Stocks in Shanghai dropped as much as 3 percent Thursday, weighed by speculation China may take more steps to rein in liquidity, slashing the Australian dollar's gains, while copper slid from 10-month highs after disappointing U.S. services data.
U.S. stock futures edged lower as selling of Chinese stocks picked up and U.S. Treasurys climbed, with investors fearing a sentiment shift that would trigger corrective moves lower in risky assets that have had a steep rise in the last five months.
China's central bank late on Wednesday repeated that monetary policy will remain growth friendly, sticking with its view that the recovery was not solid, though said it would use market tools to fine tune policy after unprecedented loan growth in the first six months of the year.
In currency markets, the Australian dollar briefly was lifted to the day's high after surprisingly strong jobs figures in Australia. However, it gave up its gains and traded flat at US$0.8411 as the Chinese stock market tumbled.
Australian employment increased by 32.000 jobs in July, surpassing forecasts for a 20,000 drop. That fueled expectations that Australia's central bank will be the first among the Group of 10 countries to raise interest rates.
Oil prices eased slightly, staying below $72 a barrel.
Japan's Nikkei 225Average climbed 1.3 percent to hit its highest close in 10 months as Honda Motor and other carmakers gained ground after a pull-back, helped by hopes for an extension of the U.S. auto sales rebate program.
South Korea's KOSPI finished 0.3 percent higher, helped by gains in Ssangyong Motor after news unionised workers ended their occupation of the company's factory, while LG Display gained on strong monitor sales.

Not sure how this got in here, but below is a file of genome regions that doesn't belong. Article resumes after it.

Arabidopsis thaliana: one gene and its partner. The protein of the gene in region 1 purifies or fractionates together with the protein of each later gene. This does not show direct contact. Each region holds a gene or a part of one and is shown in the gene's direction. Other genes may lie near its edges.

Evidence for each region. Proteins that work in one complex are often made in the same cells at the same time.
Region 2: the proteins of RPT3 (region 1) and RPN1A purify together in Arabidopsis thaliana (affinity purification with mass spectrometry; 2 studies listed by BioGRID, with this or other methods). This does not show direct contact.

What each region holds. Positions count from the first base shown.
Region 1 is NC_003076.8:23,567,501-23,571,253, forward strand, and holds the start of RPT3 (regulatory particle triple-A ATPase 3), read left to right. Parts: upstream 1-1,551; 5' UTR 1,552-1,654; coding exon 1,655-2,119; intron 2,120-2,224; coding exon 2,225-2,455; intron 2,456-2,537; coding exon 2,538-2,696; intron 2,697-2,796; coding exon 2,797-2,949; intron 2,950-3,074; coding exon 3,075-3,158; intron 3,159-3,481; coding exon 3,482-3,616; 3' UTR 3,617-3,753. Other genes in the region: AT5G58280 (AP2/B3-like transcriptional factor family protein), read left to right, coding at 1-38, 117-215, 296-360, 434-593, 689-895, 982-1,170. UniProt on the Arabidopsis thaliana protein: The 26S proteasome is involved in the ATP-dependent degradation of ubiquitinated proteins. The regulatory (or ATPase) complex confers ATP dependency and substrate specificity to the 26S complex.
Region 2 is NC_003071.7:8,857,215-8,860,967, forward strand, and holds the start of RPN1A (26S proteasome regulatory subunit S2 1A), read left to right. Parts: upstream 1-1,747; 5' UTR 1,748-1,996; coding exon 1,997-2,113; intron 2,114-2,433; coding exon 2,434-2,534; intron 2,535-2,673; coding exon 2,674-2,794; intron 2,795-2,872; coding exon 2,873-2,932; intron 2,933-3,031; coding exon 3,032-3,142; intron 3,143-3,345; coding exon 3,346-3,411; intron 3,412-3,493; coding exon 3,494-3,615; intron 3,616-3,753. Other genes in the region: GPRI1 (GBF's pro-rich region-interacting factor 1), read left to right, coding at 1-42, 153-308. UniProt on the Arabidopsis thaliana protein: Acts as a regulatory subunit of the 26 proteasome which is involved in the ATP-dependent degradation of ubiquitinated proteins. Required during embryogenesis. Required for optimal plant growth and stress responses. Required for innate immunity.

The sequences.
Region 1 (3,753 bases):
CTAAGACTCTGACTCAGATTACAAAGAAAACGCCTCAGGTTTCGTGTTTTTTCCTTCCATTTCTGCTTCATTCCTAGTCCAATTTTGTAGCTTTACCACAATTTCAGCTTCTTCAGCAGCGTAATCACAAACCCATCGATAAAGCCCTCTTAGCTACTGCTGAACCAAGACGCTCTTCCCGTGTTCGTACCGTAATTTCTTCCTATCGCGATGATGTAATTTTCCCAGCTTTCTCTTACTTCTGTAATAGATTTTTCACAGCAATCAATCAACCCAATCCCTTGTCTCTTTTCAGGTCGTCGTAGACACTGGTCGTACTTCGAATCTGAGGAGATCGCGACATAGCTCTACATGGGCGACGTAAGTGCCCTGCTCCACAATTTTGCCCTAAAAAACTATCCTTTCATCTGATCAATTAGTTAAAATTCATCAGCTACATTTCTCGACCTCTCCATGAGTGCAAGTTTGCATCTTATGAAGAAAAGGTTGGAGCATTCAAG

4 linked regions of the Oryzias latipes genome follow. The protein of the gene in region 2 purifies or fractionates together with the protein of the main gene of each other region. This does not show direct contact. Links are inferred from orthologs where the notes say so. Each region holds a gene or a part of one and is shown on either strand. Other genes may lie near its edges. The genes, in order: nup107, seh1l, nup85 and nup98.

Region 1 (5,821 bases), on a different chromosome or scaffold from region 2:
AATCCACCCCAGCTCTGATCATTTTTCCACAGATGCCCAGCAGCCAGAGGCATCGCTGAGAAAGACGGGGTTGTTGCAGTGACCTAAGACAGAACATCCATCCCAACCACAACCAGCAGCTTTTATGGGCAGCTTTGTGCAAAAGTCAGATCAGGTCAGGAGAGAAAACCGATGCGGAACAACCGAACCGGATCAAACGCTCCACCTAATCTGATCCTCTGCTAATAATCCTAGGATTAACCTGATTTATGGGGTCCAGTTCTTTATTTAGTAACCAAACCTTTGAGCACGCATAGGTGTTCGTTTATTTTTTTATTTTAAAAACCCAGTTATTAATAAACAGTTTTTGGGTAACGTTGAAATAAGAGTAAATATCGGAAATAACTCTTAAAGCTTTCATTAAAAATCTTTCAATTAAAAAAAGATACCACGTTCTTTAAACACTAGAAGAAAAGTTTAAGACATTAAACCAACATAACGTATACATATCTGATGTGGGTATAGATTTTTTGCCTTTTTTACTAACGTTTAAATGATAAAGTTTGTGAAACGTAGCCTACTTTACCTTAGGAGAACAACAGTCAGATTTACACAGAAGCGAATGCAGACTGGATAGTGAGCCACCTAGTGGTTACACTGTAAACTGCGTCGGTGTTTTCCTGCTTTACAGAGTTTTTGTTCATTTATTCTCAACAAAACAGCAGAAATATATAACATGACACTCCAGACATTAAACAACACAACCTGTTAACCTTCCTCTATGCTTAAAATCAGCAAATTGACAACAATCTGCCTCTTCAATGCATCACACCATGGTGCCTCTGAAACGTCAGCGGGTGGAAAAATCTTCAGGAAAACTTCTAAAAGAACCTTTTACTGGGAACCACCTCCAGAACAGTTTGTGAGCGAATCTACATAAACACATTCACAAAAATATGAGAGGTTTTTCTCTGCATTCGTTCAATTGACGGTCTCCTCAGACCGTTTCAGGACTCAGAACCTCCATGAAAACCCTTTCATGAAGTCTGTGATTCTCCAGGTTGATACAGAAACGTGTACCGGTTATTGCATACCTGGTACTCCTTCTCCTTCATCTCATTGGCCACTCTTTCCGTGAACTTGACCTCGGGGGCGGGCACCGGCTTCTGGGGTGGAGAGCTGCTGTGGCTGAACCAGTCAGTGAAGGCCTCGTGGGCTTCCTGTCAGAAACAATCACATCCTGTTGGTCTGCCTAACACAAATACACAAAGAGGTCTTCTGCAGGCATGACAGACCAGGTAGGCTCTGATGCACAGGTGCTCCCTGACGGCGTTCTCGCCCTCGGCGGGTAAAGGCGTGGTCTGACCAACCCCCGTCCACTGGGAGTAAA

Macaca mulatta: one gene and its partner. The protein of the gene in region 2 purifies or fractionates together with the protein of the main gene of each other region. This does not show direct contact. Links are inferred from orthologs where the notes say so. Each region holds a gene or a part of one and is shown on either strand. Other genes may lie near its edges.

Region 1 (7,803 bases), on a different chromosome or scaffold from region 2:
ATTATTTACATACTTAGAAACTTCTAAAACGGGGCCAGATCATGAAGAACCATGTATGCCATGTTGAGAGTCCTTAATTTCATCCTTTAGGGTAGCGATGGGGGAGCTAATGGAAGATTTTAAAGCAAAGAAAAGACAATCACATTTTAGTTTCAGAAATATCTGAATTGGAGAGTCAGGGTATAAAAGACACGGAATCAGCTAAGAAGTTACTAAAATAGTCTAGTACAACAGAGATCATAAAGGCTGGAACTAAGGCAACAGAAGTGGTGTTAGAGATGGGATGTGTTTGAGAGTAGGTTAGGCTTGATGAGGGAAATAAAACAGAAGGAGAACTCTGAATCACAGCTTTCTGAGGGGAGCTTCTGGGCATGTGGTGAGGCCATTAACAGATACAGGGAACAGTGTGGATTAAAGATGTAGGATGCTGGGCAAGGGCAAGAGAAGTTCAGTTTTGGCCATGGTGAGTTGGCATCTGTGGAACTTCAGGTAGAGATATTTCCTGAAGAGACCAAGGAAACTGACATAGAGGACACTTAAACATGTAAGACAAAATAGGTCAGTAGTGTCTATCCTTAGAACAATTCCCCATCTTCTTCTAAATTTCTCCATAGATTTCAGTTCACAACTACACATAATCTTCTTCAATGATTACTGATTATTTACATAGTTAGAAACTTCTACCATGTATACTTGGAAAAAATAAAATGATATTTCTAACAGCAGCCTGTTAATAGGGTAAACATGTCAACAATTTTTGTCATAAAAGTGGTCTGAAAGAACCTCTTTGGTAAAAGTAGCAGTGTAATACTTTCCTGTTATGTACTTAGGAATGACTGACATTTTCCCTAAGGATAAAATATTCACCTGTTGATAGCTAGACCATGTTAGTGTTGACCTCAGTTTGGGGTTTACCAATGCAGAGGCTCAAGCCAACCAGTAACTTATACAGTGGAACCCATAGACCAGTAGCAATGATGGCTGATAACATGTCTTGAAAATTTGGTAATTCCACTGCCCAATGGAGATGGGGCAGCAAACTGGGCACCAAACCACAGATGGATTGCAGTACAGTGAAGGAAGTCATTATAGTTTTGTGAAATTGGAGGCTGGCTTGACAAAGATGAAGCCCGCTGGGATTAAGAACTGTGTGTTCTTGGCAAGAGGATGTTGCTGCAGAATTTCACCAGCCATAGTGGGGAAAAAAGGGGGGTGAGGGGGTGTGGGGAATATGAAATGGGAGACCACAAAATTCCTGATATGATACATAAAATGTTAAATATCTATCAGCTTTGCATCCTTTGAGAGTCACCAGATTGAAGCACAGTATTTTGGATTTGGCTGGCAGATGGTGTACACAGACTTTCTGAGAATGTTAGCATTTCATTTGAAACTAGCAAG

Australian stocks rose 1.5 percent, with banks leading the gains on optimism their earnings would benefit from an improved economic outlook, particularly after a stronger than expected jump in the nation's July employment numbers.
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In markets still trading, Chinese stocks underperformed in Hong Kong, but the broad market was lifted by gains in blue chips HSBC and Chinese telecom companies China Mobile and Unicom. Chinese bulk carriers dropped, tracking an overnight fall in the main gauge for sea freight. China COSCO, the country's biggest shipping conglomerate, slid 2.6 percent
Singapore's Straits Times Index rose about half a percent. Neptune Orient Lines initially rose, but is now trading flat, after reporting a smaller-than-expected loss for the second quarter but warned it may post a "significant" loss for the full year.
China's Shanghai Composite Index pared back losses, but was still down 0.7 percent, weaker for a second stright session as worries mounted about possible liquidity tightening in the market after a central bank report that, while vowing to continue a loose monetary policy, said it would make minor adjustments. Financial and property shares were weak, with Industrial & Commercial Bank of China, the country's biggest lender, dropping 2.5 percent